Getting up and running…

It seems a little strange, that after all this time, something might just finally become of this project! 🙂

The first stage was to get the Midnight Engine up and running under iOS. Well I tried that about 3 years ago without any major success. However, it’s a little more important now. So I downloaded the Airplay SDK which Mike and I had decided to evaluate, and started porting the engine.

It was a pain! Differences in compilers, changes in the language, blah blah blah… it took a couple of days of monotonous work before I had a project that loaded the TME data in. While I was working on that, Mike was playing around with some graphic ideas that we had talked about implementing – mainly to do with lighting.

Once I had the engine working I started work on getting the landscaping going. It was actually quite quick to get that going and so we able to move around the landscape. Mike started work on a freeform landscaping. Which is basically taking the code back to the original algorithms before he reduced it down into an optimised version for the spectrum.

The idea behind this was that we would be able to have more finer control over how we display the landscape. We wanted to be able to push forward and have the landscape move toward you rather than just page flip like the original. We also wanted to be able to slide left and right as you look around.

While Mike was re-familiarising himself with the old algorithms, amusingly for me, with the help of my Art of Landscaping article, I put a quick simulated slide into place. Done by just drawing the left, middle, and right views and scrolling them in as needed.

It proved that the concept was going to look ok.

Mike delivered me the new landscaping and it really changes the way the game feels. Not in a bad way, it just feels so much more dynamic while still keeping that comforting retro mechanic. The only real problem is the people.

The people are shown in what Mike calls a Medieval Painting way. That is they do not belong to the landscape, they are drawn at the front. Now when you look north in a panoramic view the left third is the location northwest, the middle is north, and the right third is northeast. However the whole front of the screen shows the characters form the north location. As you turn to look northwest, that third of the screen moves centre – but what do you do with the characters, as only a third of them would have moved off and you might need to pull a full screen of new characters on?

The solution was to keep with the Medieval Painting concept and to just accept that you are not looking at a realistic view but a game view, a painting if you like. So what happens is that the whole line of characters will completely slide off the screen, moving much faster that the background, and a whole new line of characters will slide on. Surprisingly, it works, and it doesn’t jar – it’s in keeping with the rest of the game. Technically it’s wrong, but hey, this is a game!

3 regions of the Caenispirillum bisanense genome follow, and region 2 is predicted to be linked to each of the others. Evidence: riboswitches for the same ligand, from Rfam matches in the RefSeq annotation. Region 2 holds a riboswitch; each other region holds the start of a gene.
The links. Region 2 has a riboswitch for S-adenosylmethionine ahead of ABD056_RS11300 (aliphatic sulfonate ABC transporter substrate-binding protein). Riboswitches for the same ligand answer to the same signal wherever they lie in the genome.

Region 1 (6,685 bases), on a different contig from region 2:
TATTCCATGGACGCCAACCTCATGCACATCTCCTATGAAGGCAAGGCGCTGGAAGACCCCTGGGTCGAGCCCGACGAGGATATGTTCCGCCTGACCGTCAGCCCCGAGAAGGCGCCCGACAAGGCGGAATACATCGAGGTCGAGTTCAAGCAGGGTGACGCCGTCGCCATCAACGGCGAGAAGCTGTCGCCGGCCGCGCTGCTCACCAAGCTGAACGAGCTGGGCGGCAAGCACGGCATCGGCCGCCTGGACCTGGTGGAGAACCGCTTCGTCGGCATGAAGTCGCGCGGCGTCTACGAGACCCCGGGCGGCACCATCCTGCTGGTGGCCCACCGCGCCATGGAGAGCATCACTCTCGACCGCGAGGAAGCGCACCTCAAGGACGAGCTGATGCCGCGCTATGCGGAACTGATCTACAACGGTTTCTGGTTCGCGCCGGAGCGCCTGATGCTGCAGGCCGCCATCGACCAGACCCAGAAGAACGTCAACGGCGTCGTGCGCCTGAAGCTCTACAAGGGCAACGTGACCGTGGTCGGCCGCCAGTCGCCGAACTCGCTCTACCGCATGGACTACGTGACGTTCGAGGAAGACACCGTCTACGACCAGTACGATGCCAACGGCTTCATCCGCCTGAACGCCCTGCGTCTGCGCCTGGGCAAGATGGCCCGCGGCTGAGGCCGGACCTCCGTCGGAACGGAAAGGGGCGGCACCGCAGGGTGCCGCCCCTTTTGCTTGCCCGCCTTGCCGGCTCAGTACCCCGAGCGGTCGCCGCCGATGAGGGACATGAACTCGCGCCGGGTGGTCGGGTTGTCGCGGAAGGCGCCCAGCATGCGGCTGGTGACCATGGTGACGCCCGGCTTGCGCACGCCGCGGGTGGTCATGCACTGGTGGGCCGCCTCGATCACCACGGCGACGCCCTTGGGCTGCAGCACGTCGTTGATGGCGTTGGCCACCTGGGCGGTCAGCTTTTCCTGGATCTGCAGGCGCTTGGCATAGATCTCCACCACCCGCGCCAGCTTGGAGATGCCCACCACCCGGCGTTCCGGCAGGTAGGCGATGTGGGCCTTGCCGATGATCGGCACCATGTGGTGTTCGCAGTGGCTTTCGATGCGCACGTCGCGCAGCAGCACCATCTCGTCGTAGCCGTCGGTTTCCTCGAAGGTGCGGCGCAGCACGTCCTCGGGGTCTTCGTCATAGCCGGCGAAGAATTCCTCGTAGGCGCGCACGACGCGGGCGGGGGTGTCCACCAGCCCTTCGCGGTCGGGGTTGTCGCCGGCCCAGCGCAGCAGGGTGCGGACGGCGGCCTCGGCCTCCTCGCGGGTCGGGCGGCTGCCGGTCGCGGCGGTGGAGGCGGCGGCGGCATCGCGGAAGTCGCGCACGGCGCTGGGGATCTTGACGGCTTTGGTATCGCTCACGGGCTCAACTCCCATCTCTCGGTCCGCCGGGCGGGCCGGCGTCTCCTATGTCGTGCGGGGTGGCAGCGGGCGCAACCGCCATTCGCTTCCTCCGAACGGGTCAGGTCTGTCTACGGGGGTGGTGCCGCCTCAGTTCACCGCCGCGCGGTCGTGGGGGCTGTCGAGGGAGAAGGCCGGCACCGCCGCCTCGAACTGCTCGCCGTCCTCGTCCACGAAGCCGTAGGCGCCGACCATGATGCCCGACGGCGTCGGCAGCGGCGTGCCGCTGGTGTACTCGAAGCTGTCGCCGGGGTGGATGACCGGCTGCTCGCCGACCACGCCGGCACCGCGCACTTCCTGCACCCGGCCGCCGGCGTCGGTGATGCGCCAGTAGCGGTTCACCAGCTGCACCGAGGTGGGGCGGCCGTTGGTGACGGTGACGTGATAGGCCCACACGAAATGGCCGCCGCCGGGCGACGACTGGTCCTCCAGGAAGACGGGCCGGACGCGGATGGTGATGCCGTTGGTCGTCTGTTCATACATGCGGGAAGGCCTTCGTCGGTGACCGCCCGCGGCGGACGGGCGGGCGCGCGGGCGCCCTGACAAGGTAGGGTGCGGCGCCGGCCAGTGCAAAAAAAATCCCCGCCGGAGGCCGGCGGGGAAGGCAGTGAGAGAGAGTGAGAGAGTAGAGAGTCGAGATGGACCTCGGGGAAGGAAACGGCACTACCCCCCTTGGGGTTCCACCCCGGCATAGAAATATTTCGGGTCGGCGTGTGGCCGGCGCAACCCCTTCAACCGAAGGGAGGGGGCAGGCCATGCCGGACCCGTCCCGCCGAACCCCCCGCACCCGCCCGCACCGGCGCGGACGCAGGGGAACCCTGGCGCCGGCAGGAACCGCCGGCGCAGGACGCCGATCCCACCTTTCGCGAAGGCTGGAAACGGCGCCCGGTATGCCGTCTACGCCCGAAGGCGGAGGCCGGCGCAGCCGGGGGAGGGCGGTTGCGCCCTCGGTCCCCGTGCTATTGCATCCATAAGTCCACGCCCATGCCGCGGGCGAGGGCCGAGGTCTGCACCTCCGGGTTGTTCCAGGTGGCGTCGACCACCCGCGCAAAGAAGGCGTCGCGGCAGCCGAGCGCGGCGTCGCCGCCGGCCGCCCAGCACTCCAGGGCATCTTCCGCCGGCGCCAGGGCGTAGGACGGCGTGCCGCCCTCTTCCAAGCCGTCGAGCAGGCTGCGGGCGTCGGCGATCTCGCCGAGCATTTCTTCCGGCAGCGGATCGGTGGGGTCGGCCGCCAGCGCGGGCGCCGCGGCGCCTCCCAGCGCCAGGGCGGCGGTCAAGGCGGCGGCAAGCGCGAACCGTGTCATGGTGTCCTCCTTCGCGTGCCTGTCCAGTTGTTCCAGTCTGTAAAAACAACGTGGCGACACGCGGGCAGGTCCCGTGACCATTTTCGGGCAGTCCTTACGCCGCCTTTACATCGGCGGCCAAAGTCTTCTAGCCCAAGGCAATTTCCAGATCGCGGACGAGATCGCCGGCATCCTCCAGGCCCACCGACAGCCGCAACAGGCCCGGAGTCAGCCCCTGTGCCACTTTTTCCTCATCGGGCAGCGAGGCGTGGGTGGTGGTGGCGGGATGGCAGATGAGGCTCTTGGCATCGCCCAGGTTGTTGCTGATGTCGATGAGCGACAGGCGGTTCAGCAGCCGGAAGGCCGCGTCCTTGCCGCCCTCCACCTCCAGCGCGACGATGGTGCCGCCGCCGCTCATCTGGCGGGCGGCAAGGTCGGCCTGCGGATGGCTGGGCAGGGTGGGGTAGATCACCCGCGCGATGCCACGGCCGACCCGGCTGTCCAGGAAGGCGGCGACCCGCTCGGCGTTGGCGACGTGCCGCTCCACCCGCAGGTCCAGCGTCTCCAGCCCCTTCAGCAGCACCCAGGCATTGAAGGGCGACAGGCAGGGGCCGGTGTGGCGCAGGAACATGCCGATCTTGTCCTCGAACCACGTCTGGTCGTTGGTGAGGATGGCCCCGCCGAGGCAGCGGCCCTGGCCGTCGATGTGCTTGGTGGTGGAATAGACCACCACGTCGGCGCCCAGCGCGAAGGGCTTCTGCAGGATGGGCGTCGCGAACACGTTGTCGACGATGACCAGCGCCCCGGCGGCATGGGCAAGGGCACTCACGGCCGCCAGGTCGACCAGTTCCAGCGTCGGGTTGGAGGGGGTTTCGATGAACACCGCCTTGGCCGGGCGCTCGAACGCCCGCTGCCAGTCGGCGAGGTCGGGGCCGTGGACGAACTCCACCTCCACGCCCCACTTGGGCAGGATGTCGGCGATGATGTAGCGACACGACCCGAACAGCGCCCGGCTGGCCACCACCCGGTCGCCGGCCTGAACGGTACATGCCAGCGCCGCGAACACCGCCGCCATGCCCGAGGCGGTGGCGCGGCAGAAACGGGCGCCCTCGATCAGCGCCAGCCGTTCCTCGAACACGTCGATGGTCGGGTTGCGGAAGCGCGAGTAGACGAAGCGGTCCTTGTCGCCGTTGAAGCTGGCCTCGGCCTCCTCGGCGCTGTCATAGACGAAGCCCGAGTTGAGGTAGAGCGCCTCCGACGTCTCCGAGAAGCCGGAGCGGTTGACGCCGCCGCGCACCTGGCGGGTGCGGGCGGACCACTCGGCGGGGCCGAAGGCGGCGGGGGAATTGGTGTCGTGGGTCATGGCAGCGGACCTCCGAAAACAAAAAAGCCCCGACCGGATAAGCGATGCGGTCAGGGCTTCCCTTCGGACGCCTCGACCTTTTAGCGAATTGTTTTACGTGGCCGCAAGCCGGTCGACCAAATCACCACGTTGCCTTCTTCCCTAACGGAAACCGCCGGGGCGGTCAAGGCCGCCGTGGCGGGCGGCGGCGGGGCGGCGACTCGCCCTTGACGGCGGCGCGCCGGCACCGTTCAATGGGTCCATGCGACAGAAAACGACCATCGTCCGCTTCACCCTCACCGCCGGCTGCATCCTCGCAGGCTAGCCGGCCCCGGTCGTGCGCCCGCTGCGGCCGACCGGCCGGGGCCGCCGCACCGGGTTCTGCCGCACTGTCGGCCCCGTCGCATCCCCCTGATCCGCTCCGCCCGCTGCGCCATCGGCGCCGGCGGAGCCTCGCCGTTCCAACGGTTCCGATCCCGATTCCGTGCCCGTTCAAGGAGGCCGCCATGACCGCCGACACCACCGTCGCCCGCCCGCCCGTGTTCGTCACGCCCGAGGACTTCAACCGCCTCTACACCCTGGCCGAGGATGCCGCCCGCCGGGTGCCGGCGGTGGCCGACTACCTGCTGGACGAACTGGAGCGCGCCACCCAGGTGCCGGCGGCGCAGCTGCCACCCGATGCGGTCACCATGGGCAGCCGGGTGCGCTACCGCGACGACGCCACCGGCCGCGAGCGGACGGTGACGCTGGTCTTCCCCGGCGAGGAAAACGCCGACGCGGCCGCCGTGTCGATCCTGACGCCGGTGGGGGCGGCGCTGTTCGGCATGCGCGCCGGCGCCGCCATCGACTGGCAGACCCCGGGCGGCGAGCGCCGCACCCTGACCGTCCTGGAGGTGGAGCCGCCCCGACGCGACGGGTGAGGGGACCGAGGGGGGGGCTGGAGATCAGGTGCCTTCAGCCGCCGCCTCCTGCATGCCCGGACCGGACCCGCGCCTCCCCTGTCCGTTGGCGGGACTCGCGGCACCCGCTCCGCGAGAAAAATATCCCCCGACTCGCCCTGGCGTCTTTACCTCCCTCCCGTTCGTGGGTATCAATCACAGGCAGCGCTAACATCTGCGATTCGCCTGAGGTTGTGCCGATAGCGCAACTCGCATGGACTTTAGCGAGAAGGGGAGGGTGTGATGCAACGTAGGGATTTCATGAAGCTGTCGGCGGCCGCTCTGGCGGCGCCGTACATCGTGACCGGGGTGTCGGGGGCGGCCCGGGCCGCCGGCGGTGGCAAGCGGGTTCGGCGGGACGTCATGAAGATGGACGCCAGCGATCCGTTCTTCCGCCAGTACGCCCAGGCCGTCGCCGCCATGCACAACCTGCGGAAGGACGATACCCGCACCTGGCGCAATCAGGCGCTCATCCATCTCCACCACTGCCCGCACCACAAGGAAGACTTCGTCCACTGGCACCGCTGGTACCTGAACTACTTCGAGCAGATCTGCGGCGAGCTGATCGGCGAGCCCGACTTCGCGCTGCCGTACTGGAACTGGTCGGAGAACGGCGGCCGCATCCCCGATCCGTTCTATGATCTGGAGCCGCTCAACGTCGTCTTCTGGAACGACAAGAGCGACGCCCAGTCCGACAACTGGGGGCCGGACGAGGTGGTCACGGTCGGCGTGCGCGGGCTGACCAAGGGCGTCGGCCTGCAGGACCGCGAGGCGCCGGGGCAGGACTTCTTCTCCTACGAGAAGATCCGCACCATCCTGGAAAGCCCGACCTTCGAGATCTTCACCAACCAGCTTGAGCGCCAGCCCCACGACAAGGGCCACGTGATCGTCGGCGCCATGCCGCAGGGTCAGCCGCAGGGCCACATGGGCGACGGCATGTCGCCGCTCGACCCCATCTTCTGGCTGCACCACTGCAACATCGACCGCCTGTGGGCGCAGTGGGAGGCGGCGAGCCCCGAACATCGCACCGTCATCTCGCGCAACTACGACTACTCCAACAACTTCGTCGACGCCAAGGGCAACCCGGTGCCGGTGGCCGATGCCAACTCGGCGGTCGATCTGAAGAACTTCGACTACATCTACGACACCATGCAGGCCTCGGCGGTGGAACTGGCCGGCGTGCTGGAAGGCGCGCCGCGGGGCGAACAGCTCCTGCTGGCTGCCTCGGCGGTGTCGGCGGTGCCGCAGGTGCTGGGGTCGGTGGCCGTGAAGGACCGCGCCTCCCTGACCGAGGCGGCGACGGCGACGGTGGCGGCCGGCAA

The next character problem is you moving forward. If you stand two locations away from a Citadel that has a lord at it, you don’t see the lord until you are one location away, ie: in front. In the flick screen of the original this is ok, it’s like a movie scene change, but in this as you move forward the Citadel scales up and moves toward you, so you can’t scene change. So what about the character or characters? They didn’t exist in the main view when the Citadel was in distance, and nor could they because of the Medieval Painting method. What if there was an army on the plains which you see as banners in the landscape, but when they are right in front of you they change to eight warriors/riders taking up the whole front of the screen. As you move forward, that transition needs to take place.

So again, the solution is to accept that this is not real life, and do something that is acceptable to the player and does not suddenly jar. Just suddenly placing the characters in their final position, would most certainly jar. So what we do is place the characters in the landscape at about the level of the location in front would be draw – think base of the Citadel or keep, but we fade them in during the movement forward, but we also scale them up as they move toward you. Again the affect is pleasing if not perfect.

Overall, I am happy with the results. There will be a lot of tweaking before the final release, but it now allows me to move on. It was important for me to get this acceptable as without being able to solve that problem, we would have had to remove the push and slide from the game. And I think that the push and slide are a nice modern day addition to a classic.

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